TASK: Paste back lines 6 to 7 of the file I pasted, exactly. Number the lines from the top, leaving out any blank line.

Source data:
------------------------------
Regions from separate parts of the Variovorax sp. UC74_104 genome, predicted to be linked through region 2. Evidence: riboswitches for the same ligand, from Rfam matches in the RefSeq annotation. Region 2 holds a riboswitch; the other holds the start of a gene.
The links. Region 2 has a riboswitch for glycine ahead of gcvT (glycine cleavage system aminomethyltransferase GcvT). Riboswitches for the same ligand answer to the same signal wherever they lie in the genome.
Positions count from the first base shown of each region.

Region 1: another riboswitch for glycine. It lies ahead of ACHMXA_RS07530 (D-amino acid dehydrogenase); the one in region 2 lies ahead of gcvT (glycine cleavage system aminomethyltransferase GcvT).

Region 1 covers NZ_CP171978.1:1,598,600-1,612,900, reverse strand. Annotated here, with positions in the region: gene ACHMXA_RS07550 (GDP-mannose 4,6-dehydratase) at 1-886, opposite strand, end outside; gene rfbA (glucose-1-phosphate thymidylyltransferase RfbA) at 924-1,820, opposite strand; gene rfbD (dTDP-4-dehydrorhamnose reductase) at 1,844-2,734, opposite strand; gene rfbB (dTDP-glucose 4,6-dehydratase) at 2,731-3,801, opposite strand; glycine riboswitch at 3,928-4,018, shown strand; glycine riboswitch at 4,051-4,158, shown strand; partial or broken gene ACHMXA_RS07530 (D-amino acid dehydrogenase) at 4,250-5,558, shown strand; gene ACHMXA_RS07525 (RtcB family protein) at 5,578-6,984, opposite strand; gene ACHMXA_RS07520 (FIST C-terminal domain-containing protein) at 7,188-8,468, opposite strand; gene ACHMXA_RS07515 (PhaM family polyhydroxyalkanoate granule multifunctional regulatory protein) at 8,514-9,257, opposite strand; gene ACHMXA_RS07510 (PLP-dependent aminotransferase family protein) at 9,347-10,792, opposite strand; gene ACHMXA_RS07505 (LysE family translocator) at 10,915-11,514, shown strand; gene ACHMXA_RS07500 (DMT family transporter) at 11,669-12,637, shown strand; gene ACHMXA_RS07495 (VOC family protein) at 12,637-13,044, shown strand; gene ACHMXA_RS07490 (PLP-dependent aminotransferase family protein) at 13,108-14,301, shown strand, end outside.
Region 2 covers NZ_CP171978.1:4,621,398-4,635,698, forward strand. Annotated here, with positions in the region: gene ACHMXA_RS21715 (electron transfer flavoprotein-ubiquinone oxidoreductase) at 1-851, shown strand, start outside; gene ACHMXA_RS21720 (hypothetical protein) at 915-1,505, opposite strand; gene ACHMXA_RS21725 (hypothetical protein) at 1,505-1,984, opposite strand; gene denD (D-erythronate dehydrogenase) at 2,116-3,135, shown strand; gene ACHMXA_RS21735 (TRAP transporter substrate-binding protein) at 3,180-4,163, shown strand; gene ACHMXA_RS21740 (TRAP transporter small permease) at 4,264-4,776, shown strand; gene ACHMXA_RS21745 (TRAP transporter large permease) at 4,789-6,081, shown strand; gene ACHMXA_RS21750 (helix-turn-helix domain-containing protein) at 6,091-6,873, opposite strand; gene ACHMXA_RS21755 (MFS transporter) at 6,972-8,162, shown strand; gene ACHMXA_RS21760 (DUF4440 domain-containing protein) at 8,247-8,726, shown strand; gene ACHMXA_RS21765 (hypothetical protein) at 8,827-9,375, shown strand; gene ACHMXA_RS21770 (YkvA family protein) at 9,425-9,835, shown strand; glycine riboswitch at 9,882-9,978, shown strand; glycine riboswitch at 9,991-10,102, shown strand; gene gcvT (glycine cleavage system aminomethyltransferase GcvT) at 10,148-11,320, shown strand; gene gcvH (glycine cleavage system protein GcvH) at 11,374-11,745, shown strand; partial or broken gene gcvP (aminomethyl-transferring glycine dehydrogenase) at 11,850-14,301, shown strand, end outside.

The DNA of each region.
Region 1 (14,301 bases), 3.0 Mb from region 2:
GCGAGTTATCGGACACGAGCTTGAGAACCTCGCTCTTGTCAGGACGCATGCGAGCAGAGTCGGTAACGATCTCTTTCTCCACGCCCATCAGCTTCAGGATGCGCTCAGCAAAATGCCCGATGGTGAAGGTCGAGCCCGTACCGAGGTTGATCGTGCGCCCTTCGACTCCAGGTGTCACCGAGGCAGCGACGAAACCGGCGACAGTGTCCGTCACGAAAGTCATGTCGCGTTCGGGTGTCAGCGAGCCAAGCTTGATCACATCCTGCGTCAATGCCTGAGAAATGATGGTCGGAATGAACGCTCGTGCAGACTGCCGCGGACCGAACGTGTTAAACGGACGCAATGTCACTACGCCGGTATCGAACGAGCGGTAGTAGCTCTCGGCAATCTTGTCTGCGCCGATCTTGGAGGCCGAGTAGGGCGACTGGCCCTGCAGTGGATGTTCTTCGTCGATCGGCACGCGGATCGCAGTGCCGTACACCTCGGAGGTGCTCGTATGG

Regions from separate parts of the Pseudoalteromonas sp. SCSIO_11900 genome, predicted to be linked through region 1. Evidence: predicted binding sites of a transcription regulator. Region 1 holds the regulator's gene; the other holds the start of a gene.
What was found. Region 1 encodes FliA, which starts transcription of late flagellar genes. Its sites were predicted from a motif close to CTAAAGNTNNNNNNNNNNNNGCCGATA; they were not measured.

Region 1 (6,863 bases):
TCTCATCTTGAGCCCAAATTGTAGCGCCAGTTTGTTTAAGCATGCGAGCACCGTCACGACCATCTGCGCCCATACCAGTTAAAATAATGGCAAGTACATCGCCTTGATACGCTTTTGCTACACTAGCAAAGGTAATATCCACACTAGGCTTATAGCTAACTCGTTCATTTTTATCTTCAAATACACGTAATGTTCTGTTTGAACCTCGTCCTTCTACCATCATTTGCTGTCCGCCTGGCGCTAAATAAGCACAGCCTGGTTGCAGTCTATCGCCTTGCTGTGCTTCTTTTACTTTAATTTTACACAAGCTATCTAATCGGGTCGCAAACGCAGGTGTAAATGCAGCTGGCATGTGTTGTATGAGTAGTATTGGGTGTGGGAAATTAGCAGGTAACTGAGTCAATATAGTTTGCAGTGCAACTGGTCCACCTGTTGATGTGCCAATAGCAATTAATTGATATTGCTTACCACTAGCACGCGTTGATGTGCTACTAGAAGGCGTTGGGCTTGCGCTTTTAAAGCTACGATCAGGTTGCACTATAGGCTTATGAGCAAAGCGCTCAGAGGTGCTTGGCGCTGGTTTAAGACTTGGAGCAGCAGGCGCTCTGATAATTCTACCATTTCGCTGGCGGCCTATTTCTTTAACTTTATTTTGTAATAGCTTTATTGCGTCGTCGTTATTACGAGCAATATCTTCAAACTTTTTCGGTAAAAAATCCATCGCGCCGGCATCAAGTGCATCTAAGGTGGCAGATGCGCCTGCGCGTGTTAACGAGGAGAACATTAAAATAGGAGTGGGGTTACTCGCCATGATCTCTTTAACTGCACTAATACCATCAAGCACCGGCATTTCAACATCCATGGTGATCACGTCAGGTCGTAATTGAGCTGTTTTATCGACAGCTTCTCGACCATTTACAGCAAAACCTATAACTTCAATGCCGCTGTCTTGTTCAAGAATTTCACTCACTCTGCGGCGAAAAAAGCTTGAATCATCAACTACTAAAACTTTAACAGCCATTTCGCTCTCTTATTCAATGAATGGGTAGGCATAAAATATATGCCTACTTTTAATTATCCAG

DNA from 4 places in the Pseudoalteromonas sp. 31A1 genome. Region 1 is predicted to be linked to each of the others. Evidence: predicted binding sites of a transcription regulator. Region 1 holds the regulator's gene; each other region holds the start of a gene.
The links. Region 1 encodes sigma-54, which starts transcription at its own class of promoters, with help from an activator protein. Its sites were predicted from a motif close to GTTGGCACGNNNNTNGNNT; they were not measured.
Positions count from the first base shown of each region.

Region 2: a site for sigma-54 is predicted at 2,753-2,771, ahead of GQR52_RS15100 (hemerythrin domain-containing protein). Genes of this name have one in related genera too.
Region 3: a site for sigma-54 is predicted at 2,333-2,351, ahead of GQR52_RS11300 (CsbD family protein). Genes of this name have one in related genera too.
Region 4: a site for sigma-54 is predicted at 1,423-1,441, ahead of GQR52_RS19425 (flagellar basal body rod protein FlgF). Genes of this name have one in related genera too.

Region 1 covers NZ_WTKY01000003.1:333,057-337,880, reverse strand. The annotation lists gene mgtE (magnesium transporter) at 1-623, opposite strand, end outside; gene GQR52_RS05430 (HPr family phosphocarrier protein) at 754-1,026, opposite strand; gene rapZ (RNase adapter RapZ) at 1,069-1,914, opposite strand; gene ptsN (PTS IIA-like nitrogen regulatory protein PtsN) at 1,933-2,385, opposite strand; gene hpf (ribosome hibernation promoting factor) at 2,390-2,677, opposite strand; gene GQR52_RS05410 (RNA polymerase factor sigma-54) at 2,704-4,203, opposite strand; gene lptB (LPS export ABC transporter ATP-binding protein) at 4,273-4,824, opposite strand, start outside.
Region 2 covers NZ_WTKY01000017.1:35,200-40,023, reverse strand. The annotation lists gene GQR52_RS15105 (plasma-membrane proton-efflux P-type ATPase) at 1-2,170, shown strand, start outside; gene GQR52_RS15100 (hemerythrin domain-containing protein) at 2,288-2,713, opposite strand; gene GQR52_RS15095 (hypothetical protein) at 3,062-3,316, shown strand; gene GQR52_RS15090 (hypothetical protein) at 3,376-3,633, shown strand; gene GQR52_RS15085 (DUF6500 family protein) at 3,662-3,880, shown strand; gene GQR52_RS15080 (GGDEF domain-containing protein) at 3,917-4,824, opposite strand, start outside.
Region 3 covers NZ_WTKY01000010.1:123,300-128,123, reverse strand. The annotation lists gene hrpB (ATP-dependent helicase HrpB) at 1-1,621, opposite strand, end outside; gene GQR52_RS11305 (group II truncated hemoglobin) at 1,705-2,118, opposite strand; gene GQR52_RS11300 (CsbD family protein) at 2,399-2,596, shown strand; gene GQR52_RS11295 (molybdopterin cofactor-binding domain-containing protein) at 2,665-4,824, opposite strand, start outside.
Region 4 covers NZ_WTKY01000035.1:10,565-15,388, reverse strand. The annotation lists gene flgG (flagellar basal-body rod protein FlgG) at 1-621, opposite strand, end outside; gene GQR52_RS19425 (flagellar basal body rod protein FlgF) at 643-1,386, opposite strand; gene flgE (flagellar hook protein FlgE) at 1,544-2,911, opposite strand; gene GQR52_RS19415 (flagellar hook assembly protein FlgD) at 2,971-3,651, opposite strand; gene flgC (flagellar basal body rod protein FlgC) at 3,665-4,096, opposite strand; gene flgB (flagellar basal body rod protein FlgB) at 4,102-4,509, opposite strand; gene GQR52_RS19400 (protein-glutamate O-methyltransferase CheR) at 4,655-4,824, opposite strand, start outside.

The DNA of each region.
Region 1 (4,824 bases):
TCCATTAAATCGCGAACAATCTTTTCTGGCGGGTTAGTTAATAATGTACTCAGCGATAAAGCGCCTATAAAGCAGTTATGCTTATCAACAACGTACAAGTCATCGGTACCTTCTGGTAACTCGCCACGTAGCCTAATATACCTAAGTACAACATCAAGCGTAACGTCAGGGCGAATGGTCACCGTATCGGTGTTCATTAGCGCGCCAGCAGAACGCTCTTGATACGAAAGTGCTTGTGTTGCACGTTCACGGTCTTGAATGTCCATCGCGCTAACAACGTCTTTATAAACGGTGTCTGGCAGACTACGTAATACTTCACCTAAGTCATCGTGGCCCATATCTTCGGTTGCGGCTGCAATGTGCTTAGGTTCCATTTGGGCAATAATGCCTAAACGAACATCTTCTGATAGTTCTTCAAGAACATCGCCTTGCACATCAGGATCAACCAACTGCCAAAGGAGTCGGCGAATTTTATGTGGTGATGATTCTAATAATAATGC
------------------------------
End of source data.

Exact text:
Region 2 covers NZ_CP171978.1:4,621,398-4,635,698, forward strand. Annotated here, with positions in the region: gene ACHMXA_RS21715 (electron transfer flavoprotein-ubiquinone oxidoreductase) at 1-851, shown strand, start outside; gene ACHMXA_RS21720 (hypothetical protein) at 915-1,505, opposite strand; gene ACHMXA_RS21725 (hypothetical protein) at 1,505-1,984, opposite strand; gene denD (D-erythronate dehydrogenase) at 2,116-3,135, shown strand; gene ACHMXA_RS21735 (TRAP transporter substrate-binding protein) at 3,180-4,163, shown strand; gene ACHMXA_RS21740 (TRAP transporter small permease) at 4,264-4,776, shown strand; gene ACHMXA_RS21745 (TRAP transporter large permease) at 4,789-6,081, shown strand; gene ACHMXA_RS21750 (helix-turn-helix domain-containing protein) at 6,091-6,873, opposite strand; gene ACHMXA_RS21755 (MFS transporter) at 6,972-8,162, shown strand; gene ACHMXA_RS21760 (DUF4440 domain-containing protein) at 8,247-8,726, shown strand; gene ACHMXA_RS21765 (hypothetical protein) at 8,827-9,375, shown strand; gene ACHMXA_RS21770 (YkvA family protein) at 9,425-9,835, shown strand; glycine riboswitch at 9,882-9,978, shown strand; glycine riboswitch at 9,991-10,102, shown strand; gene gcvT (glycine cleavage system aminomethyltransferase GcvT) at 10,148-11,320, shown strand; gene gcvH (glycine cleavage system protein GcvH) at 11,374-11,745, shown strand; partial or broken gene gcvP (aminomethyl-transferring glycine dehydrogenase) at 11,850-14,301, shown strand, end outside.

The DNA of each region.